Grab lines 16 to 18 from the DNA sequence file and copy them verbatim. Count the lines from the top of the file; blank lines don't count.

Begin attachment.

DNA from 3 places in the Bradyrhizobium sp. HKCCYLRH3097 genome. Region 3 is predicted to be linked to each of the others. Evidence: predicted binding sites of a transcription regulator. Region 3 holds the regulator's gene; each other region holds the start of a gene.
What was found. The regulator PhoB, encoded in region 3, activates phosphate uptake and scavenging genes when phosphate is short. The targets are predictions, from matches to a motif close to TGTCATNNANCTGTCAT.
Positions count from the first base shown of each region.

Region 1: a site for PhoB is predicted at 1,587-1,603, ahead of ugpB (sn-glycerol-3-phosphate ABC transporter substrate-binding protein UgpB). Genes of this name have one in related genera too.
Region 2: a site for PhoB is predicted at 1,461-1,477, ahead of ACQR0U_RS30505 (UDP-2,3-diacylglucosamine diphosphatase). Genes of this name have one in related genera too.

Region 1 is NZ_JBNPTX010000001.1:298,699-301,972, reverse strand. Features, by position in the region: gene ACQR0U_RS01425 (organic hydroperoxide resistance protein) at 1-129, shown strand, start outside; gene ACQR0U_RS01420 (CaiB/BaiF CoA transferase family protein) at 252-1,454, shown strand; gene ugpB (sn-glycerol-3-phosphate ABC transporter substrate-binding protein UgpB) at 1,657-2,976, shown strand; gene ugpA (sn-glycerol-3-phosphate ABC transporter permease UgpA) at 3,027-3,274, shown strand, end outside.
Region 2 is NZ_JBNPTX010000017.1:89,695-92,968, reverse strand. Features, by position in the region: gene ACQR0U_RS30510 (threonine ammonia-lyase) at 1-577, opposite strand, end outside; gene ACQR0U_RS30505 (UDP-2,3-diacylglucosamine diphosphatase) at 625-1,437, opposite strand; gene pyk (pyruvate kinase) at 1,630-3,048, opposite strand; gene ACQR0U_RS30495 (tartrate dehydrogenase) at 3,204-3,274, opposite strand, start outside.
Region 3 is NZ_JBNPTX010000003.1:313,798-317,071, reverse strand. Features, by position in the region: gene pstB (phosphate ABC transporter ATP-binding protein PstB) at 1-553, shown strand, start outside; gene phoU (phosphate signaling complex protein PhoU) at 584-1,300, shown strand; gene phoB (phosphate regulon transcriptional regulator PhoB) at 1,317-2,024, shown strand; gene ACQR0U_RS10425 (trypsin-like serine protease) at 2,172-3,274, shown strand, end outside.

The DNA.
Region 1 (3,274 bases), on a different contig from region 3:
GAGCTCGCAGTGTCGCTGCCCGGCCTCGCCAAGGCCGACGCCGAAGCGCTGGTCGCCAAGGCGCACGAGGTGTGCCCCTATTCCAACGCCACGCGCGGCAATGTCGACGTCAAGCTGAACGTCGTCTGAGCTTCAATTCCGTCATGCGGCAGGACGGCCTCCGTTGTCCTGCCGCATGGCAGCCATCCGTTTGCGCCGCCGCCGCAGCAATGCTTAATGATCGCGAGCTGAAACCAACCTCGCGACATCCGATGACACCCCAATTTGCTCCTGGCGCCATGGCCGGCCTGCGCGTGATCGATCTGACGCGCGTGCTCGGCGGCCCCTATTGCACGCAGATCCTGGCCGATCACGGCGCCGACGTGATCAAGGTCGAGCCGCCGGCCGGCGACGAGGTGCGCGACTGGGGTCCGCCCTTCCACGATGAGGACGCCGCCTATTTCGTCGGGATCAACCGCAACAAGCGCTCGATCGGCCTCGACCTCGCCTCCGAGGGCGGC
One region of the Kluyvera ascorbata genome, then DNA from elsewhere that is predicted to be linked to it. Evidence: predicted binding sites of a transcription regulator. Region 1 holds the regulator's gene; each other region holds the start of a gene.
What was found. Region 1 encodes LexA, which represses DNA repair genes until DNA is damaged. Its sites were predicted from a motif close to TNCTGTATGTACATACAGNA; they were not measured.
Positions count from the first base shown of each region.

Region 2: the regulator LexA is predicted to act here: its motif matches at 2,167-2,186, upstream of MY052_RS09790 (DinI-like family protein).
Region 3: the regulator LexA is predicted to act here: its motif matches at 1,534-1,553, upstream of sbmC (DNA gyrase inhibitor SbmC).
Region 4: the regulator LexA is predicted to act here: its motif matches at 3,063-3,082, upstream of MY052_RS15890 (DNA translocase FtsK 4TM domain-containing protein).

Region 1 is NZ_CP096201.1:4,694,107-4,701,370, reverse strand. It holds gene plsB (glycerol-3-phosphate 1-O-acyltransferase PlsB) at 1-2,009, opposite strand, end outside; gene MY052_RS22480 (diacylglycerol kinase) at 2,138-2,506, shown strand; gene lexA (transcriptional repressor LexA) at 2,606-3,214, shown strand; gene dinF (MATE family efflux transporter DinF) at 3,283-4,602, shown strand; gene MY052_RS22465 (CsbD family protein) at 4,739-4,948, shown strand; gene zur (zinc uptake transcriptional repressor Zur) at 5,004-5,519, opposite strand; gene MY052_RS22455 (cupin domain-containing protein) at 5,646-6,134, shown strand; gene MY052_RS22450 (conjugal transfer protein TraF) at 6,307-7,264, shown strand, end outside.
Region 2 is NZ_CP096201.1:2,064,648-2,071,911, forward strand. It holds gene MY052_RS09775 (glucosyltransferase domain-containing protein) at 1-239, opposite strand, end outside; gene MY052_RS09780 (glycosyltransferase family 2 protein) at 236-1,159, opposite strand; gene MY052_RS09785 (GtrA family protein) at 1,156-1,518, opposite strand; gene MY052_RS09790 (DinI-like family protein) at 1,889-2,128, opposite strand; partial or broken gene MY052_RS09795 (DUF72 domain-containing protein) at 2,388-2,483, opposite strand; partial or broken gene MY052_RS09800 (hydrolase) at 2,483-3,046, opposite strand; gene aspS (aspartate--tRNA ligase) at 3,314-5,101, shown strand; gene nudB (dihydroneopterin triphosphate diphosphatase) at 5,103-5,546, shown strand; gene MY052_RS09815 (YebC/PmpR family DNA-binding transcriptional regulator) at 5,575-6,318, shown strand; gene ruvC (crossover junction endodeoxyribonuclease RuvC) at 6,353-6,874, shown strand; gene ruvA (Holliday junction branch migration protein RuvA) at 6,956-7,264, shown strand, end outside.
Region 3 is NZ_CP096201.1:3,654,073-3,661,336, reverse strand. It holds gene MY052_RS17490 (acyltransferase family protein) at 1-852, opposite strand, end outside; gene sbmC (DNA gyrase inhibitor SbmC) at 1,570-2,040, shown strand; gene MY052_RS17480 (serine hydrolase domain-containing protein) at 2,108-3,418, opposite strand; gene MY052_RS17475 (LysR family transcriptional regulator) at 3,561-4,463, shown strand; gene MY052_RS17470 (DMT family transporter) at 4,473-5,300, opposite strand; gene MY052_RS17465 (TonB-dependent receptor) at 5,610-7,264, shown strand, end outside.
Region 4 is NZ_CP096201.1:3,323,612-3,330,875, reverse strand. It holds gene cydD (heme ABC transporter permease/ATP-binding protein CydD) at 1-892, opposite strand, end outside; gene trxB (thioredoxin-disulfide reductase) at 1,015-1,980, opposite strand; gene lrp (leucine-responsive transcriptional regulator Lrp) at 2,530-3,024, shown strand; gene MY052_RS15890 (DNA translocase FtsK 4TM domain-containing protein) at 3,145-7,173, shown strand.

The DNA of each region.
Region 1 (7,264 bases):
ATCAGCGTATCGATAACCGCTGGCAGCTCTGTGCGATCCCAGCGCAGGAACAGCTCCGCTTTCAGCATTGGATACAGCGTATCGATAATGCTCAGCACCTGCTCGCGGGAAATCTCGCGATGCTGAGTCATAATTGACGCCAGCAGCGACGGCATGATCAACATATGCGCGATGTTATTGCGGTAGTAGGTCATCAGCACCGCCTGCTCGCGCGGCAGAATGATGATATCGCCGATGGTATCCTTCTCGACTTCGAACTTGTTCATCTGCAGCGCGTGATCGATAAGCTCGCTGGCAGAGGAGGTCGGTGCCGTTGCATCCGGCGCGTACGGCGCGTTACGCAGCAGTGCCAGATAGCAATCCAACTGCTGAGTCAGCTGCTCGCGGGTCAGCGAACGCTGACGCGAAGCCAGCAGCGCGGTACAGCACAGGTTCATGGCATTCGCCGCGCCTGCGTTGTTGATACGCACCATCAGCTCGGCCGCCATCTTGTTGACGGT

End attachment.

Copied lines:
Region 3: the regulator LexA is predicted to act here: its motif matches at 1,534-1,553, upstream of sbmC (DNA gyrase inhibitor SbmC).
Region 4: the regulator LexA is predicted to act here: its motif matches at 3,063-3,082, upstream of MY052_RS15890 (DNA translocase FtsK 4TM domain-containing protein).

Region 1 is NZ_CP096201.1:4,694,107-4,701,370, reverse strand. It holds gene plsB (glycerol-3-phosphate 1-O-acyltransferase PlsB) at 1-2,009, opposite strand, end outside; gene MY052_RS22480 (diacylglycerol kinase) at 2,138-2,506, shown strand; gene lexA (transcriptional repressor LexA) at 2,606-3,214, shown strand; gene dinF (MATE family efflux transporter DinF) at 3,283-4,602, shown strand; gene MY052_RS22465 (CsbD family protein) at 4,739-4,948, shown strand; gene zur (zinc uptake transcriptional repressor Zur) at 5,004-5,519, opposite strand; gene MY052_RS22455 (cupin domain-containing protein) at 5,646-6,134, shown strand; gene MY052_RS22450 (conjugal transfer protein TraF) at 6,307-7,264, shown strand, end outside.